A lack of availability of matte from BCL’s Selebi-Phikwe smelter resulted in RioZim halting operations at its 6ktpa Empress refinery in early 2015.

In October 2016, it was announced that BCL would be placed into provisional liquidation by major shareholder, the Government of Botswana, with the closure of Selebi-Phikwe and Tati. This has had a knock-on effect on Nkomati. While Norilsk’s sale of its 85% position in Tati to BCL was completed in 2015, the sale of its 50% stake in the polymetallic Nkomati mine, which produces 24ktpa of nickel in concentrate, had not been completed by the time BCL was placed into provisional liquidation despite all conditions precedent for the deal being met in September 2016. This lead Norilsk to commence legal action in the London International Court of Arbitration against BCL to enforce the sale terms or seek damages.



Light on the Horizon

While AME does not expect production to recommence in Botswana in the near to medium term, there are other projects elsewhere in Africa with potential to make significant contributions to global nickel supply:

  • First Quantum’s Enterprise is the second of three mines in First Quantum's Zambian Copperbelt portfolio that also include the Sentinel and Intrepid projects. Enterprise is expected to have a capacity of 38ktpa of nickel in concentrate over a mine life of 9 years. Mining will be conducted by open cut methods, with ore from Enterprise transported around 12km to the Sentinel process facility jointly used by Sentinel and Enterprise. Enterprise will take significant advantage of shared services with the adjacent and more progressed 300ktpa Sentinel copper mine, also owned by First Quantum, with ore from Enterprise mine processed in a separate circuit located at the Sentinel processing plant. Commissioning of some priority sections of the Enterprise plant, which can be incorporated into the Sentinel copper processing operations, was expected from the March Quarter of 2016 onwards, with the balance of the Enterprise project construction and pre-strip mining activities deferred and no nickel production forecast from Enterprise until after 2018. Cash operating costs for Enterprise at full production are forecast to sit in the lower third quartile of production.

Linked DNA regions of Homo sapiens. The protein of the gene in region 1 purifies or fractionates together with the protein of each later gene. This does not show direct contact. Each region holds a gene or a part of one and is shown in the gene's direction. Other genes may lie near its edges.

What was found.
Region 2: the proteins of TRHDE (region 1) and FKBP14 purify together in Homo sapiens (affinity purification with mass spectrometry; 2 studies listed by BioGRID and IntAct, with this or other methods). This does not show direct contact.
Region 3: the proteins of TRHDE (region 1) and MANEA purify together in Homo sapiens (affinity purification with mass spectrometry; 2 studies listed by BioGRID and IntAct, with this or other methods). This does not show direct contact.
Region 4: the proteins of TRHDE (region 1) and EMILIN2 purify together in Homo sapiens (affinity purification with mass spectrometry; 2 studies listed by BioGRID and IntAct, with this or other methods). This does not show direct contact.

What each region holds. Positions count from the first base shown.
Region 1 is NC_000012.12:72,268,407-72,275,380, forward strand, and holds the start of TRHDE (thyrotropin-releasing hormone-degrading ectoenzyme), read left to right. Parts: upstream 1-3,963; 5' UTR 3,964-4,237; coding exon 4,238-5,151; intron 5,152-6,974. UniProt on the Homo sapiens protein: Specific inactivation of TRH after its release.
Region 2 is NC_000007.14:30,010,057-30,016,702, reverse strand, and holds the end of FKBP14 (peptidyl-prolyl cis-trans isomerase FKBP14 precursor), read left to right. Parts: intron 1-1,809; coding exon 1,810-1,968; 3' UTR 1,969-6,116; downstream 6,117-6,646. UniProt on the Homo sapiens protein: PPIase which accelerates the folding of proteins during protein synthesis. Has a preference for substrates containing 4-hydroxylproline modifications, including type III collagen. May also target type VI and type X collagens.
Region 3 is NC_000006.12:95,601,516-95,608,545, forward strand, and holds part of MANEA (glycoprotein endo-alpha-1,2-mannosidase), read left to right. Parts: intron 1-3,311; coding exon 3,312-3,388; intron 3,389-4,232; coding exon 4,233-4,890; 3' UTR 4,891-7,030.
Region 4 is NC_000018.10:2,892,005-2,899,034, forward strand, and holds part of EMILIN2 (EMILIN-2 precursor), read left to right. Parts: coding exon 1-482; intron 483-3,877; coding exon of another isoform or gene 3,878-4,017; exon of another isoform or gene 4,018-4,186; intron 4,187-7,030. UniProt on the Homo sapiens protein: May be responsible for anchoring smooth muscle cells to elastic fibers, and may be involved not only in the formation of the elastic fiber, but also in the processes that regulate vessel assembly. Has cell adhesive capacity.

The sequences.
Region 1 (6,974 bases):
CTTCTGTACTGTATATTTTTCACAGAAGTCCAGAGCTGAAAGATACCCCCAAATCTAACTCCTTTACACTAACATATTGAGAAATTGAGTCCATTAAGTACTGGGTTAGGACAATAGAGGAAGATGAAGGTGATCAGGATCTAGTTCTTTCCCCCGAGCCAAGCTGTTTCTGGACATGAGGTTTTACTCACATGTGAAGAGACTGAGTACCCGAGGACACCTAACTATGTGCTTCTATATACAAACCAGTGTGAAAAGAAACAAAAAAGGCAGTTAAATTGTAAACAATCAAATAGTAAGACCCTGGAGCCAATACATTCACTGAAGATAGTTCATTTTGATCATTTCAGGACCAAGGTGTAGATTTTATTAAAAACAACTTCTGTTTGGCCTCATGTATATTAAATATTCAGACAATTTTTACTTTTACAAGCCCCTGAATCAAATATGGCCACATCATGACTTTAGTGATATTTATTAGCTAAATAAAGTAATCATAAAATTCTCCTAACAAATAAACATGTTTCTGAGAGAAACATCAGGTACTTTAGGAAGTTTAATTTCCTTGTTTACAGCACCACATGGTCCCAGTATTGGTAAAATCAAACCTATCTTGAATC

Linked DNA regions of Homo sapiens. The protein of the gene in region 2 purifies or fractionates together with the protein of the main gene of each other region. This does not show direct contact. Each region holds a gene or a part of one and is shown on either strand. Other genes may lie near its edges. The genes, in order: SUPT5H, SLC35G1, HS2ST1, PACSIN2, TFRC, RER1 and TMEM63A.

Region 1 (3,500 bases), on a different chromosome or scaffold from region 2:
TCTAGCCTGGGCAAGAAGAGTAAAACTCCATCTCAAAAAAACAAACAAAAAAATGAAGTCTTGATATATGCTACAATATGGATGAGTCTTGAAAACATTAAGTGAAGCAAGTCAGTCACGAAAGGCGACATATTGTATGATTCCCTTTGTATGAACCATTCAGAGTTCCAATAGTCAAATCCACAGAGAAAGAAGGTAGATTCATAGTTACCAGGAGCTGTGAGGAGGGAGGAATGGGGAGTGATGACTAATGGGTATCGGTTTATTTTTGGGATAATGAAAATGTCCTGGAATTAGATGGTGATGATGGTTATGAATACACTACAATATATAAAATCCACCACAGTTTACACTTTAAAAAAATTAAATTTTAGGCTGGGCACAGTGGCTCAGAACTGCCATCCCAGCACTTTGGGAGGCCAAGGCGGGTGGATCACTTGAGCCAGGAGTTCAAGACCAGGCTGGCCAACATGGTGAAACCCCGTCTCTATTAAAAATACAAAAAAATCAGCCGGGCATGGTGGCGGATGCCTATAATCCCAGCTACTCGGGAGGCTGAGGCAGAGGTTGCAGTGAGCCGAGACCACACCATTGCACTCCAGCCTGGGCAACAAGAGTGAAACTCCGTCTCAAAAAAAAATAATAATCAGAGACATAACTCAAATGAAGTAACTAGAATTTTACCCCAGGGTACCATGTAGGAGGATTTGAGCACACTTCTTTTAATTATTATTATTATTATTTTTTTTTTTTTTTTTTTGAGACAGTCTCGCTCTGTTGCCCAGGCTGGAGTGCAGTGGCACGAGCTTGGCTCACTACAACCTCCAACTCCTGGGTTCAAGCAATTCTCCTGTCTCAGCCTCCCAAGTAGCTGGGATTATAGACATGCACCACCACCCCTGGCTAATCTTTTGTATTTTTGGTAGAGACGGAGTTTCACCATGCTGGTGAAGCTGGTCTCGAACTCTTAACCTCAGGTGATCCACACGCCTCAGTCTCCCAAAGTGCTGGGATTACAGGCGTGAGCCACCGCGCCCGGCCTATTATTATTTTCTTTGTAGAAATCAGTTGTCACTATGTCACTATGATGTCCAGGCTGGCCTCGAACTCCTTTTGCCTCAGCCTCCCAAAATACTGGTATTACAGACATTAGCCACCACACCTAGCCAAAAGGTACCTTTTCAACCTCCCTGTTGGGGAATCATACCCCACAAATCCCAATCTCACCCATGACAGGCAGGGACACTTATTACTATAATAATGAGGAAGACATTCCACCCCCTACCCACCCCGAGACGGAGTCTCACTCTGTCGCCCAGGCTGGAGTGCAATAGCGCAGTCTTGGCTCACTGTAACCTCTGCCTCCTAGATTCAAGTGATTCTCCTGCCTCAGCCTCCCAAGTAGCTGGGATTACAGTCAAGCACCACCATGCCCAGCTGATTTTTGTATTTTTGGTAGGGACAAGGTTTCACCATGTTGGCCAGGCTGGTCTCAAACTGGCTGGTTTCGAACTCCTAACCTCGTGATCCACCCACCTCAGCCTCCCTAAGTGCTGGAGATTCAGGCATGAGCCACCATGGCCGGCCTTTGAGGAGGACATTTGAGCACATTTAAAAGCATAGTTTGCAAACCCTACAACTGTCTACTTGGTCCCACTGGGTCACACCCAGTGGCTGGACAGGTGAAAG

• One of the most exciting new nickel projects in recent years is Comet Minerals’ Titan discovery in Nigeria, announced to the market last year. Titan is a major new style of nickel mineralisation, with nickel occurring within metal balls containing up to 90% nickel within the soil profile. Project economics are expected to be extremely attractive, as mining will only requires simple open-cut operations, processing could be limited simply to screening, with no further processing required to produce a product ready to be charged into a stainless-steel smelter. As the project is at an early stage of development, production capacity is unclear, and no nickel supply from this project is included in AME’s base case supply estimates. However, the project may have a significant contribution to nickel supply in the long-term.